"Secret copyright treaty leaks. It's bad. Very bad."

This was the headline used by Cory Doctorow to break the news about ACTA to an unsuspecting Internet on November 3rd, 2009...

More here...

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More in Tux Machines

Canonical Says Ubuntu 18.04 LTS (Bionic Beaver) Will Come with Boot Speed Boost

Canonical's Will Cooke published a new Ubuntu Desktop newsletter today to inform the community on the development progress of the upcoming Ubuntu 18.04 LTS (Bionic Beaver) operating system. Besides various improvements for the GNOME desktop environment, the Ubuntu Desktop team over at Canonical recently started to investigate the boot speed of the Ubuntu Linux operating system, planning to give it another boost by using systemd’s latest features to do some profiling, which will help them identify any issues that might cause slow boot up time. Read more Also: Canonical Pulls Intel's Spectre Update from Ubuntu Repos Due to Hardware Issues

Intel's "Utter Garbage" Code Bricks and Delays Linux, Torvalds Furious

today's leftovers

  • 20 Years of LWN
    Back in mid-1997, your editor (Jonathan Corbet) and Liz Coolbaugh were engaged in a long-running discussion on how to trade our nice, stable, reliably paying jobs for a life of uncertainty, poverty, and around-the-clock work. Not that we thought of it in those terms, naturally. We eventually settled on joining Red Hat's nascent "support partner" program; while we were waiting for it to get started, we decided to start a weekly newsletter as a side project — not big and professional like the real press — to establish ourselves in the community. Thus began an amazing journey that has just completed its 20th year. After some time thinking about what we wanted to do and arguing about formats, we published our first edition on January 22, 1998. It covered a number of topics, including the devfs controversy, the pesky 2GB file-size limit on the ext2 filesystem, the use of Linux on Alpha to render scenes in the film "Titanic", the fact that Red Hat had finally hired a full-time quality-assurance person and launched the Red Hat Advanced Development Labs, and more. We got almost no feedback on this issue, though, perhaps because we didn't tell anybody that we had created it.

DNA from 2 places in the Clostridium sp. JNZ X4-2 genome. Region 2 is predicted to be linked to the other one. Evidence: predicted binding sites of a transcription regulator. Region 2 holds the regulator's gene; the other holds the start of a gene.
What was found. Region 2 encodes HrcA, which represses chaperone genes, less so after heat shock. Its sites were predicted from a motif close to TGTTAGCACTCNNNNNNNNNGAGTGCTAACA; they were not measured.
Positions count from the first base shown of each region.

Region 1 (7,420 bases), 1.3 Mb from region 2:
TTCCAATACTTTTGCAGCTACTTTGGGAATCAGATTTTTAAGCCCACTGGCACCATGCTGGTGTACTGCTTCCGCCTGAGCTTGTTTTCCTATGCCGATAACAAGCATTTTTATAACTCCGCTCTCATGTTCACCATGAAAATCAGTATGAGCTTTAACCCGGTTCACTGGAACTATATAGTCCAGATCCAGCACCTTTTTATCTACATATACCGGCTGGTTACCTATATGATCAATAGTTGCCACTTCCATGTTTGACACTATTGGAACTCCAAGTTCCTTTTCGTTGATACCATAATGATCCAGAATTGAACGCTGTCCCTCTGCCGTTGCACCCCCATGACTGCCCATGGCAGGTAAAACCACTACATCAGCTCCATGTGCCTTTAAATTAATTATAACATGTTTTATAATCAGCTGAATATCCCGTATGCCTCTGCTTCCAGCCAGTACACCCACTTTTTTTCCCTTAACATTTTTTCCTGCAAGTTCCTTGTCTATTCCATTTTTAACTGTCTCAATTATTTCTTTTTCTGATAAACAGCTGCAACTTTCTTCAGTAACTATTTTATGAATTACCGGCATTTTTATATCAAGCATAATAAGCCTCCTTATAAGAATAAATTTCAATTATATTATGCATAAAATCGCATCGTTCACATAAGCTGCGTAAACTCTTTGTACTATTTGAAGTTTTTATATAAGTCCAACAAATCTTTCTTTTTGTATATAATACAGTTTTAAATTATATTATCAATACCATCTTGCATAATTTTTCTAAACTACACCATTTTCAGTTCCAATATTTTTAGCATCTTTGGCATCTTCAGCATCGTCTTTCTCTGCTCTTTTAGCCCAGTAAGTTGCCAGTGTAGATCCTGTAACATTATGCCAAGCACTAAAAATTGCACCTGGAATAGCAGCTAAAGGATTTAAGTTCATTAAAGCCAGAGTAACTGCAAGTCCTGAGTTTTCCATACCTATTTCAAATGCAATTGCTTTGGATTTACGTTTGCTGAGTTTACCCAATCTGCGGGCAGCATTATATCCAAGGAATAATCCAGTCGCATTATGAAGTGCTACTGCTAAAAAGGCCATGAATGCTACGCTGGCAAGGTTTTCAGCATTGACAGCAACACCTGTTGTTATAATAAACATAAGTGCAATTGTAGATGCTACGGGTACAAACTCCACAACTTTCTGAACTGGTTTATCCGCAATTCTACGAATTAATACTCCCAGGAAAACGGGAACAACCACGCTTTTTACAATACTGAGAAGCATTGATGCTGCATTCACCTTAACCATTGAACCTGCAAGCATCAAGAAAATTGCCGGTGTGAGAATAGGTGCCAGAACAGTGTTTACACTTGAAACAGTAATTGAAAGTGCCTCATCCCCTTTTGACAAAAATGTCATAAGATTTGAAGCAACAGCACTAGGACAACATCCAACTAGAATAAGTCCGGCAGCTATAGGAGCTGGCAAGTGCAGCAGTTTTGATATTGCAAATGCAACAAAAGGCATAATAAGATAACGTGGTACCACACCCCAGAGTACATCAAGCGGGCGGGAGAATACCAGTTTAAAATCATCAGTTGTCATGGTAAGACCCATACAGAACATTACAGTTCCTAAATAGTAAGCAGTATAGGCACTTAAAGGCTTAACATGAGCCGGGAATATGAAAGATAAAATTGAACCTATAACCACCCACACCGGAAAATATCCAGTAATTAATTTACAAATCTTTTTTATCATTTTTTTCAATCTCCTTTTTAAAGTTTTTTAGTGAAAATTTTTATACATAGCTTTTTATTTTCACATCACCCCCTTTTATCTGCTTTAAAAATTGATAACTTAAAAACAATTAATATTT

• EzeeLinux Show 18.4 | Ubuntu 17.10 Revisited
    Canonical revised Ubuntu 17.10 with the new 17.10.1. Time to take another look…
  • PodCTL #22 – Highway to Helm